Why is sale of equipment a CFI but profit on sale of equipment a CFO? Furthermore, shouldn’t the profit on sale of equipment be added not subtraced? Determine the cash flow from operations given the following table. Item Amount Cash payment of dividends $30 Sale of equipment $10 Net income $25 Purchase of land $15 Increase in accounts payable $20 Sale of preferred stock $25 Increase in deferred taxes $5 Profit on sale of equipment $15 A) $45. B) $20. C) $35. D) $15. Your answer: A was incorrect. The correct answer was C) $35. Item Amount Cash payment of dividends CFF -$30 Sale of equipment CFI +$10 Net income CFO +$25 Purchase of land CFI -$15 Increase in accounts payable CFO +$20 Sale of preferred stock CFF +$25 Increase in deferred taxes CFO +$5 Profit on sale of equipment CFO -$15 CFO = 25(NI) +20(AP) +5(Def Tax) - 15(Equip Profit) = $35
The entire proceeds from the sale of PPE is cFI. If you are calculating CFO using the indirect method, the gain/loss from the sale of PPE is included in the Net Income. You need to back it out of NI when calculating CFO . Note if you are calculating CFO using direct method, you would not need to back out the gain.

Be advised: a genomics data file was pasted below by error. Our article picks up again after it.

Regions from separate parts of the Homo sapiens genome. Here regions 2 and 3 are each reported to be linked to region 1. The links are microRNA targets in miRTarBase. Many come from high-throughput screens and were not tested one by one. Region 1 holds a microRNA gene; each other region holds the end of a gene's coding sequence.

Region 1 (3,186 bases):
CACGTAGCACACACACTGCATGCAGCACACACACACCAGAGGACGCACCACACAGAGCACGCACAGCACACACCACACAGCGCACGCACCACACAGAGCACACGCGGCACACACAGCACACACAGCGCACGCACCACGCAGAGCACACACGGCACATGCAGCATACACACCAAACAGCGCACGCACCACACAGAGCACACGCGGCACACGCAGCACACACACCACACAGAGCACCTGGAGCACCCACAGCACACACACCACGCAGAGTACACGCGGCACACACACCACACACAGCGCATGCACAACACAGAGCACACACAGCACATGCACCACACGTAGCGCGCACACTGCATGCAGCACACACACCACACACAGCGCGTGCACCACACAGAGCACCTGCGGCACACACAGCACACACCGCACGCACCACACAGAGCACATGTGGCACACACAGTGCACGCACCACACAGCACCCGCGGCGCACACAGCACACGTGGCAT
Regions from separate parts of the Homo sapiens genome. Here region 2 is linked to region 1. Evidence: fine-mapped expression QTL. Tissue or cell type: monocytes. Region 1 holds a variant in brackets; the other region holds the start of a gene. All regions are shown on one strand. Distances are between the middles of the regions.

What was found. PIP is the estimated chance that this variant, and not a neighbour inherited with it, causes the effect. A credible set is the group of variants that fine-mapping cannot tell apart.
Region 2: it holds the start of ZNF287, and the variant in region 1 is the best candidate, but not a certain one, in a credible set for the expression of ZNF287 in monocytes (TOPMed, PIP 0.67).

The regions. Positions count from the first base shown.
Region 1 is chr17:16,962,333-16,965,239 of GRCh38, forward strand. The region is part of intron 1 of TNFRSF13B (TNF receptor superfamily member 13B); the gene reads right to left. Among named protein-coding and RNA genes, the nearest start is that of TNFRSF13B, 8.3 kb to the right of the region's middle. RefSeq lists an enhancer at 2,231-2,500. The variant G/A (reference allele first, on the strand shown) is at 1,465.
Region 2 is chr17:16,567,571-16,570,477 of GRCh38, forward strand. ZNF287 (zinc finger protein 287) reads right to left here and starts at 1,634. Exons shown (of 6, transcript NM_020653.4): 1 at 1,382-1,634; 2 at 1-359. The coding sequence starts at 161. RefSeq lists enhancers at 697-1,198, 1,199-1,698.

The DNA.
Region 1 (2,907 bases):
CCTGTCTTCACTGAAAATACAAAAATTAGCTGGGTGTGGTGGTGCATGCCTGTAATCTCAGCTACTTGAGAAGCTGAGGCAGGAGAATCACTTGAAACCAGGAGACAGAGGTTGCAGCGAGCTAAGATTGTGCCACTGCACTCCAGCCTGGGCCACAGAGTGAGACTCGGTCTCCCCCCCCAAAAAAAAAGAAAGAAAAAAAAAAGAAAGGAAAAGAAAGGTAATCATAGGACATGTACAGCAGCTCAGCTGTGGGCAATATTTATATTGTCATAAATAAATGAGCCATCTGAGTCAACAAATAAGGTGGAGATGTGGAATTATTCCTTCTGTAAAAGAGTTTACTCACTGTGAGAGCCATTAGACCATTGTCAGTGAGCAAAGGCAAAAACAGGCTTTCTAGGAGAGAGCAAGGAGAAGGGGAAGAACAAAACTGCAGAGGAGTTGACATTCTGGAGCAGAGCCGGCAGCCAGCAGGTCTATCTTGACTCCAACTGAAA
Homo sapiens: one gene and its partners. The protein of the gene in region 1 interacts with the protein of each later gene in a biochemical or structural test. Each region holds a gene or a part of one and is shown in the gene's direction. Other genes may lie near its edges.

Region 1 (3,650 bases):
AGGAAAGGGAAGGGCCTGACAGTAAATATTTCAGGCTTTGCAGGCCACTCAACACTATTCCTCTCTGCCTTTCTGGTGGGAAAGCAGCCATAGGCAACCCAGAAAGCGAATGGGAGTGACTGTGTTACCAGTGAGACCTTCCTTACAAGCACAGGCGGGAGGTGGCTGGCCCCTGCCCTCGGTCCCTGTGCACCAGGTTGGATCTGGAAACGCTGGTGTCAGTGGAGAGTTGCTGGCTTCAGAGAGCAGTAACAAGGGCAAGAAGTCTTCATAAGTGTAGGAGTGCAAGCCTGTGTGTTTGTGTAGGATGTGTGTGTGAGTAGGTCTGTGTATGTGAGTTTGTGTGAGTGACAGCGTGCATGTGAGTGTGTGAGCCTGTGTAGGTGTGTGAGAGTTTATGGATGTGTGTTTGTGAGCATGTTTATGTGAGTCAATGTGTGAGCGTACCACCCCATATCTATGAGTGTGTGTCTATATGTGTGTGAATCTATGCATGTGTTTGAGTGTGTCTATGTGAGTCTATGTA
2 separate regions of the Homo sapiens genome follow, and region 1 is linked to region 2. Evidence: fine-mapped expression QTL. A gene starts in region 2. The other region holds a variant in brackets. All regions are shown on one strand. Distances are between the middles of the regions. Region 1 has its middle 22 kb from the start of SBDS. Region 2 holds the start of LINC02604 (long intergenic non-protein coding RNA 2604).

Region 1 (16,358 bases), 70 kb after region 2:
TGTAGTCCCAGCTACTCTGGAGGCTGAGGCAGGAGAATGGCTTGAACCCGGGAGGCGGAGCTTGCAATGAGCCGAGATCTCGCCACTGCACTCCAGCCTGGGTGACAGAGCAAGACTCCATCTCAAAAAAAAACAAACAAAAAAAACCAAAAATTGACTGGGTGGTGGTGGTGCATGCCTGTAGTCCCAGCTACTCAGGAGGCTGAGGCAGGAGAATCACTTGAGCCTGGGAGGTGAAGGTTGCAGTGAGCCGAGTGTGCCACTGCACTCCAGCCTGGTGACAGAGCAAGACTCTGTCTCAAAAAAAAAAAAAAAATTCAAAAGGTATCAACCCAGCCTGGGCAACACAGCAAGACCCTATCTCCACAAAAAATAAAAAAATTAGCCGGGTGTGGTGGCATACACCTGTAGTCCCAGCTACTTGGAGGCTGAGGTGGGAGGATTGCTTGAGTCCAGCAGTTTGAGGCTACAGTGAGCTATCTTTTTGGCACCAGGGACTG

All cash related to sale of equipment is an investing cash flow. Because the gain is included in Net Income, we need to back it out to arrive at CFO. Let’s look at a transaction… Asset has BV of 150 and you sell it for 200. Dr. Cash 200 Cr. Asset (150) Cr. Gain on Sale (50) That 50 is included in Net Income, but it does not relate to operating cashflow. Using the indirect method, we start with Net Income and adjust back to deduce CFO. Because the 50 gain should relate to Investing activity, we need to subtract the 50 from Net Income to arrive at CFO. Does that help?
ah makes sense, thank you
NI + Increase in accounts payable + Increase in deferred taxes - Profit from sale of equipment = 25 + 20 + 5 -15 = 35 = Ans C - Dinesh S